Hanuman’s thoughts focused on God based on the personal meeting and the crisis at hand. The thoughts of Hanuman turned towards service when he wanted to do something to help Rama. Such is the nature of God that when others have a sincere affection for Him they will do whatever they can to try to help Him. That affection is harbored when the individual is pure, when they are not tainted by sin. Sin is just the wrong way of doing something. The regulations of spiritual life are thus put into place to bring an ultimate benefit. To sin is to go against these regulations, thereby causing negative outcomes, the worst of which is further forgetfulness of God.
Hanuman lived without sin, and so when he saw God he had no problem forming an attachment. With pure thoughts focused on Rama, Hanuman used all of his abilities to offer service. Know that there are endless opportunities for this service, as through the divine will anything can happen. Sita could have been rescued by Rama very easily, but why take the effort when so many Vanaras in Kishkindha were eager to offer service? Rama gave them the chance to find Sita, with Hanuman leading the way to success.
Though Hanuman worshiped God through offering service in his travels around the world in search for Sita, we see from the above referenced verse that just thinking alone is enough to please the Lord. Hanuman here is concluding his review of the features of this woman he sees from a distance inside of the Ashoka grove in Lanka, the land ruled at the time by the ogre Ravana. He was the fiend who had taken Sita away from Rama’s side through a backhanded plot. Seeing the princess, Hanuman could tell that she had distinguishable divine features which matched those belonging to Rama’s wife. Thus he finally concluded that she must be Sita.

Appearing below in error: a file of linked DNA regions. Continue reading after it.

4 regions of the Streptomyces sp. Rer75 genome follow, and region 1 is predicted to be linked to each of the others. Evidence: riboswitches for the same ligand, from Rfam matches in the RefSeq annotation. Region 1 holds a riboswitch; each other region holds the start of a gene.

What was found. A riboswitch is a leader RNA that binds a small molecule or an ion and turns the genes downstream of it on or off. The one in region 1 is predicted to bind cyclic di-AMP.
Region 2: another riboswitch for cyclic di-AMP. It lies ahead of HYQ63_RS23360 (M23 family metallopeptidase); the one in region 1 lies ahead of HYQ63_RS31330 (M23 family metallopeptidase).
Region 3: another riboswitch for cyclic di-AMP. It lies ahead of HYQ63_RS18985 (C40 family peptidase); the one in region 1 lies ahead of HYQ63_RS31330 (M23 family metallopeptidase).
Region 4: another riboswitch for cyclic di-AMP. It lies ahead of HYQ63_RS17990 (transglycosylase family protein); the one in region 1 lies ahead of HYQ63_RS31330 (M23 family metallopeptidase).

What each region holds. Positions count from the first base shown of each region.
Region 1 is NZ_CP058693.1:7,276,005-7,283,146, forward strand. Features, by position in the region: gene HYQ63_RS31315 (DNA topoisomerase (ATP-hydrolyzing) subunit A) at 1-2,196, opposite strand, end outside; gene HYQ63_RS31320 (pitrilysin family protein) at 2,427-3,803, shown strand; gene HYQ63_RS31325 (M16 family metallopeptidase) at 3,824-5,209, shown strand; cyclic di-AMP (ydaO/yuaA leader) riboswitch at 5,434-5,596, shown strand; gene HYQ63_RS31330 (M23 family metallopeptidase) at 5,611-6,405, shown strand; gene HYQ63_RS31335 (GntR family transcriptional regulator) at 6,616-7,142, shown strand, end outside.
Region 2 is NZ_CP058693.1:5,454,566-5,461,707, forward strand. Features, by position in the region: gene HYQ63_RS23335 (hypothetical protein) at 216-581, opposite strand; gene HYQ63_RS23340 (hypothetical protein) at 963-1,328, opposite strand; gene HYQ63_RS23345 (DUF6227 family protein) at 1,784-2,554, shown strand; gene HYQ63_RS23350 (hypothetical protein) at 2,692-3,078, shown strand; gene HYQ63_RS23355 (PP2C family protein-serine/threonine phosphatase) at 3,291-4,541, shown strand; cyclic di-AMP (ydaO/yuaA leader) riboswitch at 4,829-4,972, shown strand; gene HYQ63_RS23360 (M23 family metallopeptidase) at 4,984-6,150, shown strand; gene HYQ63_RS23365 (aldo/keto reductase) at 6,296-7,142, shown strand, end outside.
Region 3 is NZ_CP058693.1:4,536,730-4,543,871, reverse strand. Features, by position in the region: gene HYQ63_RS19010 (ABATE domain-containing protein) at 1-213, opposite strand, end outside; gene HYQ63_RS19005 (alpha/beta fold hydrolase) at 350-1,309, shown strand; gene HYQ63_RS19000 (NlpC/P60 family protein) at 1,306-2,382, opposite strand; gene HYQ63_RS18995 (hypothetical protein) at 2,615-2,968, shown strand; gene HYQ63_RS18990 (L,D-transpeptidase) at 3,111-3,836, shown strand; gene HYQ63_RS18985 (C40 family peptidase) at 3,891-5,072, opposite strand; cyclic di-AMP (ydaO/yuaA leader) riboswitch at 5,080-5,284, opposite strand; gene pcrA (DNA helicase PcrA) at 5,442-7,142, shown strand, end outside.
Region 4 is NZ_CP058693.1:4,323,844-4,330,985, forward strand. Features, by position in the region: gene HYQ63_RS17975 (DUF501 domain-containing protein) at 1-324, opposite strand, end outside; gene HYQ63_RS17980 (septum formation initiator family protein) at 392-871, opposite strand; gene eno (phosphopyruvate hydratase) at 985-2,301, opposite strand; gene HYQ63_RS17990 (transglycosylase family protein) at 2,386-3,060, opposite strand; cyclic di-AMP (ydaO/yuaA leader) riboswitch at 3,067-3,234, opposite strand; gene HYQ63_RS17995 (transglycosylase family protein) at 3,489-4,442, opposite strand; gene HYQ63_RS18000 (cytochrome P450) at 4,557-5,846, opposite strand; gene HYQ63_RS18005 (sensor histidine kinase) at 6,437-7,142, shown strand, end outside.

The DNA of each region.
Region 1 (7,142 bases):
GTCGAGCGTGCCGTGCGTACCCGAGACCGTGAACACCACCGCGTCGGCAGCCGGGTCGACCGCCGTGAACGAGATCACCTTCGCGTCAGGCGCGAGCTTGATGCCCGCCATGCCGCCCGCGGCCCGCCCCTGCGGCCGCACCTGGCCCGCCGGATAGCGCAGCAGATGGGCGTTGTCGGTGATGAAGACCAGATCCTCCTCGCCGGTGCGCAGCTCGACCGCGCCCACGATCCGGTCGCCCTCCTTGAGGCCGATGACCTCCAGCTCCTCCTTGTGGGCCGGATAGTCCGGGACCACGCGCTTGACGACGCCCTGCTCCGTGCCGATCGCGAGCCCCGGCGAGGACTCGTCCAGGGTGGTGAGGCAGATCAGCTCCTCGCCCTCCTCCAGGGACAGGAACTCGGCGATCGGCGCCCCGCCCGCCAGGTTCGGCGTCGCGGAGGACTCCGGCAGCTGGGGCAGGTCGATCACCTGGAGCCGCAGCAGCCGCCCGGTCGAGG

Hanuman also notes that although Sita is lost to Rama, she is always in His heart. He could tell this based on Sita’s disposition. She was devastated emotionally due to the separation from her dear husband. This took a toll on her physically, as she was worn thin from fasting. How could she eat when she was constantly worried about not ever seeing her husband again? Her external conditions revealed to Hanuman her thoughts, and from that thinking Hanuman knew that she was in Rama’s heart. Rama’s mental condition back in Kishkindha also revealed this.
In this way we know that just thinking about God is enough to please Him. He is omnipresent after all, so wherever we are, in whatever condition we find ourselves, to think of Him in a kind way is an act of divine love; it is bhakti-yoga itself. To help facilitate that remembrance, to ensure that we think of God as often as possible, we can chant the holy names, “Hare Krishna Hare Krishna, Krishna Krishna, Hare Hare, Hare Rama Hare Rama, Rama Rama, Hare Hare”.
To have the divine link,
All you need is to think.
Foundation on which all other methods built,
Towards eternal felicity your fortunes to tilt.
Even after to Lanka she was brought,
Of Rama wife Sita always thought.
Thus though she was far away,
In Rama’s mind she did stay.
Hanuman this could understand,
After on vision of Sita his eyes did land.